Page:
Lately, I've been publishing somewhere else as well as the MT VOID (yes, caught in the act!). The "somewhere else" is AD ASTRA, the official magazine of the National Space Society (NSS). NSS is the result of the merger of the National Space Institute and the L5 Society, and focuses on promoting space settlement. In any case, I have an article titled "Summer in New Space 2013" in the winter 2013 issue, which can be found at http://www.nss.org/adastra/volume25/v25n4.html. Well, to be exact, you can find the table of contents there. If you want to actually read the article, you need to join the NSS, something which I strongly endorse.
If you do join the NSS, you'll find that I have a book review for "Scatter, Adapt, Remember" in the Spring 2014 AD ASTRA, and I have just sent to them for a future issue a review of Greg and Jim Benford's excellent "Starship Century." In any case, if you want to read any of this, you will need to join the NSS at http://www.nss.org/. There is a lot of great free stuff on the NSS web site, including 241 book reviews (including SF reviews) at http://www.nss.org/resources/books/ (alas, this does not appear to include any reviews published in AD ASTRA, including my own). [-dls]
HER (film review by Mark R. Leeper):
CAPSULE: The lonely, divorced, and insular Theodore has a new operating system on his computer that has a very human-like interface. It is not just like any human, it is Theodore's ideal woman. He falls in love with a woman whose only drawback is that she is a computer program. Spike Jonze writing and directing takes a not very promising premise and creates a many-faceted science fiction film that nicely covers many different themes. Rating: +3 (-4 to +4) or 9/10
Iv you could zee her through my eyes ... she vouldn't look zoftvare at all.
We have come a long way from Mister Paperclip.
At first thought the idea of a human-computer romantic relationship that is like a human-human relationship is neither a promising nor an original idea. It was used almost fifty years ago on "The Twilight Zone" (February 14, 1964) as "From Agnes--With Love." This is hardly a plot that seems fertile to try once again. Spike Jonze, who directed some good films like BEING JOHN MALKOVICH and wrote some lesser works like episodes of the TV show "Jackass" (which he also created), for the first time directs his own script. He gives us an intelligent story that feels not just believable but almost inevitable. Themes included in the story are what will happen to a society when the need for human relationships can be fulfilled by machine. The story is both pessimistic--we are losing our humanity when we can now relate to machines like we used to relate to humans--and optimistic--people who have a hard time relating to humans can now fill those gaps in their lives with electronic surrogates. These are almost opposite points of view and like a piece of fine crystal, this story shows the world differently depending on from what angle you look at it.
Joaquin Phoenix plays Theodore. Though this is a very near-future story, Theodore is in an occupation that does not exist yet. For people who want to live with traditional values, or at least make it appear like they do, he writes emotional letters for his customers, appearing like they are in the handwriting style of the customer. If you want to send a nice message to your mother on Mother's Day, Theodore will compose and create the letter making it look like you wrote it yourself with beautiful words and sentiments. Theodore has a very good feel for other people's emotions, but since he separated from is wife he is emotionally detached and no longer seems be able to find a girl that he wants a relationship with. He is to the point when he prefers playing videogames to dating. In spite of a great looking apartment and greater looking women, he cannot bring himself to be romantic with them.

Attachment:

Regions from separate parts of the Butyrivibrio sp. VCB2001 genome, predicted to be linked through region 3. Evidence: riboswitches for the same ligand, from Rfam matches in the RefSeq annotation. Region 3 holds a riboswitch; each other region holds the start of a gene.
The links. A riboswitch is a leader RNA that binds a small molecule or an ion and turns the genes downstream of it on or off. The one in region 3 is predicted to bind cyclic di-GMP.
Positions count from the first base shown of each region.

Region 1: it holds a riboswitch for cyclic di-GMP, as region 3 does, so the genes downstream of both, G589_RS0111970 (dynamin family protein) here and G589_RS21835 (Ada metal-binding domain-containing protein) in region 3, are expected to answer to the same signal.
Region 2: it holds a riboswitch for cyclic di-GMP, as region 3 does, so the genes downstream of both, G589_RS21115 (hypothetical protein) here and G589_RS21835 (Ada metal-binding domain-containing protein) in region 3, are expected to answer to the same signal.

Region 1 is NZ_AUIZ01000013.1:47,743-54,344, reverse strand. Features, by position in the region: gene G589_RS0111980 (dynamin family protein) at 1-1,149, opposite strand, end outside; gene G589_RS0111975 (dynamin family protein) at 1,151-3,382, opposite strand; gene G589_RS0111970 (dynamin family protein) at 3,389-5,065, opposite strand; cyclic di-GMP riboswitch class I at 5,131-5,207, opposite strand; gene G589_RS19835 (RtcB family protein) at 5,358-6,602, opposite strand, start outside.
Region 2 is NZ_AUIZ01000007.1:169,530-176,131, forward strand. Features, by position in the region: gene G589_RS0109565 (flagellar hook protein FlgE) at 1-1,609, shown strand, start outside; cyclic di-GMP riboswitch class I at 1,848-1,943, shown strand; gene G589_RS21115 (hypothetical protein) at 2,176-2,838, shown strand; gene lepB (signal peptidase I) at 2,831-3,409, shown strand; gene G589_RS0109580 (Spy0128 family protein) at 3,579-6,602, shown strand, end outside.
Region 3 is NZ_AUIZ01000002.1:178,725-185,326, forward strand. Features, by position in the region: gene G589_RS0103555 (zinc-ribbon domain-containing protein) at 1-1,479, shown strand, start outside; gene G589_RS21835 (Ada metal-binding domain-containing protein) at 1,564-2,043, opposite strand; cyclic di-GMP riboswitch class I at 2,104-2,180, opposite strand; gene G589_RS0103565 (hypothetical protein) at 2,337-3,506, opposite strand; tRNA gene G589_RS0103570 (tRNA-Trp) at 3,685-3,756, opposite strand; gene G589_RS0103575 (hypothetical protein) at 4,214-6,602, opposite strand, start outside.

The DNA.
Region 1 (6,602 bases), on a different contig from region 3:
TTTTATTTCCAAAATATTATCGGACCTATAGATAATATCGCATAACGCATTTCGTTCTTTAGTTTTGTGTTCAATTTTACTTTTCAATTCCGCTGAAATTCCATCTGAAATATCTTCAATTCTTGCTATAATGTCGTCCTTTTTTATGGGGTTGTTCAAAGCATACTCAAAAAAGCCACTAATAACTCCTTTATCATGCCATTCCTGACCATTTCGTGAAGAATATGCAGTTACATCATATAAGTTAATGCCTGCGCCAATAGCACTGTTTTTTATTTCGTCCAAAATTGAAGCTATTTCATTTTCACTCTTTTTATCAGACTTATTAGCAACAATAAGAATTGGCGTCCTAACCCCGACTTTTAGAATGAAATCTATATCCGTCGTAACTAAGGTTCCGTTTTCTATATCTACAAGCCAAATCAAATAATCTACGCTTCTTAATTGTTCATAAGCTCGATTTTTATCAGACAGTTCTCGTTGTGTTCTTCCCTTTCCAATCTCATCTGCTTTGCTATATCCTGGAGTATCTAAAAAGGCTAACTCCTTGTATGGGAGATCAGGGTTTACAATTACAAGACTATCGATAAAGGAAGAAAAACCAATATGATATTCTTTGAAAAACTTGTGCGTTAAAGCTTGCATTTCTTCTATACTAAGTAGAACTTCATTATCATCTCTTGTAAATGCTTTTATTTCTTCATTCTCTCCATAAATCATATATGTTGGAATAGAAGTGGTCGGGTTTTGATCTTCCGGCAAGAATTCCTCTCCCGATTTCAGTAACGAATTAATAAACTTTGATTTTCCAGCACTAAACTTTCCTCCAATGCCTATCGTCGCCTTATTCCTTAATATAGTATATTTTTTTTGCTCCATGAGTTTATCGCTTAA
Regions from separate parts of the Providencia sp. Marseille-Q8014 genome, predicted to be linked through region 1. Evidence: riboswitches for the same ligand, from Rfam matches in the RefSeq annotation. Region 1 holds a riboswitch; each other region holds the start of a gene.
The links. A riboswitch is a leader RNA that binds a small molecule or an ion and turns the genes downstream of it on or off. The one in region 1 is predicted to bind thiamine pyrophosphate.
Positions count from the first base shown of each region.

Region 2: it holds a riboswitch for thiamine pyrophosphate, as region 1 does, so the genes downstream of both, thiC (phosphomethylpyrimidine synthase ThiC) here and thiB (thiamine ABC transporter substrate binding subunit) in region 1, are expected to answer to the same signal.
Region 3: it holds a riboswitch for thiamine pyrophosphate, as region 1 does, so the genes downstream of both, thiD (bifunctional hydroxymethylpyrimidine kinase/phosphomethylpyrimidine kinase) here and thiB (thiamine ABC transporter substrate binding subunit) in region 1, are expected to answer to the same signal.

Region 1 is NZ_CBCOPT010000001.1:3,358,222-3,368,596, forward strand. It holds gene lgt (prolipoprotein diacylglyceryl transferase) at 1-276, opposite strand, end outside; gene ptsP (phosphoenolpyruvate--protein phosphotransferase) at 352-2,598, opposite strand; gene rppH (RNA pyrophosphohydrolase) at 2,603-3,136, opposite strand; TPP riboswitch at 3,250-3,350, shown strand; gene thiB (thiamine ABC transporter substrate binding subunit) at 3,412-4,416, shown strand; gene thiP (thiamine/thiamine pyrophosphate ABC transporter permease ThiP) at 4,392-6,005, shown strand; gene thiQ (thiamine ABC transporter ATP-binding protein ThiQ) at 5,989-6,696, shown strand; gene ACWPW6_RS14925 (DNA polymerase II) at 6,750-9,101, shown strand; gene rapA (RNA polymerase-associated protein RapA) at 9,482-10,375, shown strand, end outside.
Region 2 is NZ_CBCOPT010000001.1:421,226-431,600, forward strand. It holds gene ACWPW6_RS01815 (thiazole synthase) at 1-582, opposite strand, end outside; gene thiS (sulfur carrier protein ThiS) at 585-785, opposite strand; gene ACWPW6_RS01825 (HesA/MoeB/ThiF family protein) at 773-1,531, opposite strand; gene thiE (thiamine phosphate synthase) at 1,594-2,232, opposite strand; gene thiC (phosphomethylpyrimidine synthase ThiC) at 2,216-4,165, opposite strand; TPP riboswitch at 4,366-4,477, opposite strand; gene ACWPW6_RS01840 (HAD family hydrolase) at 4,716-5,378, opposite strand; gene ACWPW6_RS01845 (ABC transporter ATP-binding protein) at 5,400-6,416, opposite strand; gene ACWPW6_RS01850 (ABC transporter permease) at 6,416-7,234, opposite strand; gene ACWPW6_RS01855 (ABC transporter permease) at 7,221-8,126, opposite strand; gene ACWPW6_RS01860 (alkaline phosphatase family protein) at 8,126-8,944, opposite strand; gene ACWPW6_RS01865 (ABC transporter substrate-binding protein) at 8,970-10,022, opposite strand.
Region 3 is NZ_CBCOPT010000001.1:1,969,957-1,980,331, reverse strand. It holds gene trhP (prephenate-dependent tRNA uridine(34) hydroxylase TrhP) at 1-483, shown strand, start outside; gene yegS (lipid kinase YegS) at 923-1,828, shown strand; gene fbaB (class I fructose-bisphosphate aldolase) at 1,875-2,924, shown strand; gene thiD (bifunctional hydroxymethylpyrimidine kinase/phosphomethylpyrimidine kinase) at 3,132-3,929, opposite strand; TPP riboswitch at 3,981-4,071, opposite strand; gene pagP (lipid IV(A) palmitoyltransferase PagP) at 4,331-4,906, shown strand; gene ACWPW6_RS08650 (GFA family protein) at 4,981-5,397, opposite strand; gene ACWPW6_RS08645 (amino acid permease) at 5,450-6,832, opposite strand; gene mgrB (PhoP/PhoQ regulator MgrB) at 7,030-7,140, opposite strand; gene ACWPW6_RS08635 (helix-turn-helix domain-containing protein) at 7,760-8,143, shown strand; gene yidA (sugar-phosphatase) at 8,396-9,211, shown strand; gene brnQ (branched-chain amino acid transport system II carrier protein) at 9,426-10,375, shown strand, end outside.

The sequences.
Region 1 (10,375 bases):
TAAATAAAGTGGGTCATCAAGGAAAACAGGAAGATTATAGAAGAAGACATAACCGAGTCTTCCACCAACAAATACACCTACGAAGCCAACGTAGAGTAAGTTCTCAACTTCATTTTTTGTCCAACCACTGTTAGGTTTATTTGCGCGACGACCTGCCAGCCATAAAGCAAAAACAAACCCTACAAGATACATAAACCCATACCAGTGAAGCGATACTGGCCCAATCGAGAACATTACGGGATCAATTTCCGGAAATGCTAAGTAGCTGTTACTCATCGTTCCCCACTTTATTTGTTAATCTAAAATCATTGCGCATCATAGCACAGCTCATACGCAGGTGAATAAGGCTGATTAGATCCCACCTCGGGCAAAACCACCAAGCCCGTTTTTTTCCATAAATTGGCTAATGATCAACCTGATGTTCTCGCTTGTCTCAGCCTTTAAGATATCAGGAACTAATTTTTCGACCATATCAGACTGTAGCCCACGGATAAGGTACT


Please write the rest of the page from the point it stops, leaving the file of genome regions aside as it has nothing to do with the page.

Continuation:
But then Theodore puts a new operating system on his computer. It has a complete human personality for its interface and it is designed to meet the customer's needs, even if it means building a whole personality, superbly compliant, ready to do as much as software can possibly do. It calls itself Samantha and speaks with the voice of Scarlett Johansson. Jonze takes us through the Theodore-Samantha relationship's best and worst moments. Theodore's best human friend is Amy (Amy Adams) a confidant who is married to a friend of Theodore's. Another time they could have been good together.
The film is both sad and funny. As with race, some people are quickly tolerant of the "software-ness" of their friends and friends' friends; others have a hard time accepting it. There are some nice touches. Theodore's big beautiful apartment building's elevator casts tree shadows on its back wall to give a feeling that it is right there in nature. However, when we look out Theodore's windows there is nothing natural to be seen outside the window. There is just skyscrapers, man-made things that have taken the place of anything natural.
Jonze seems to be of the opinion that flesh and blood is better than software, but he stacks the deck. There are multiple women, intelligent, pretty, and sympathetic. If Theodore had been ugly (as it is he is no winner) and nobody was interested in a relationship with him, a program like Samantha might be a real boon. For such a person who does not have Theodore's advantages, the message that he should have a real human relationship is rubbing salt in a wound.
The film gives a nice little cameo role for Brian Cox.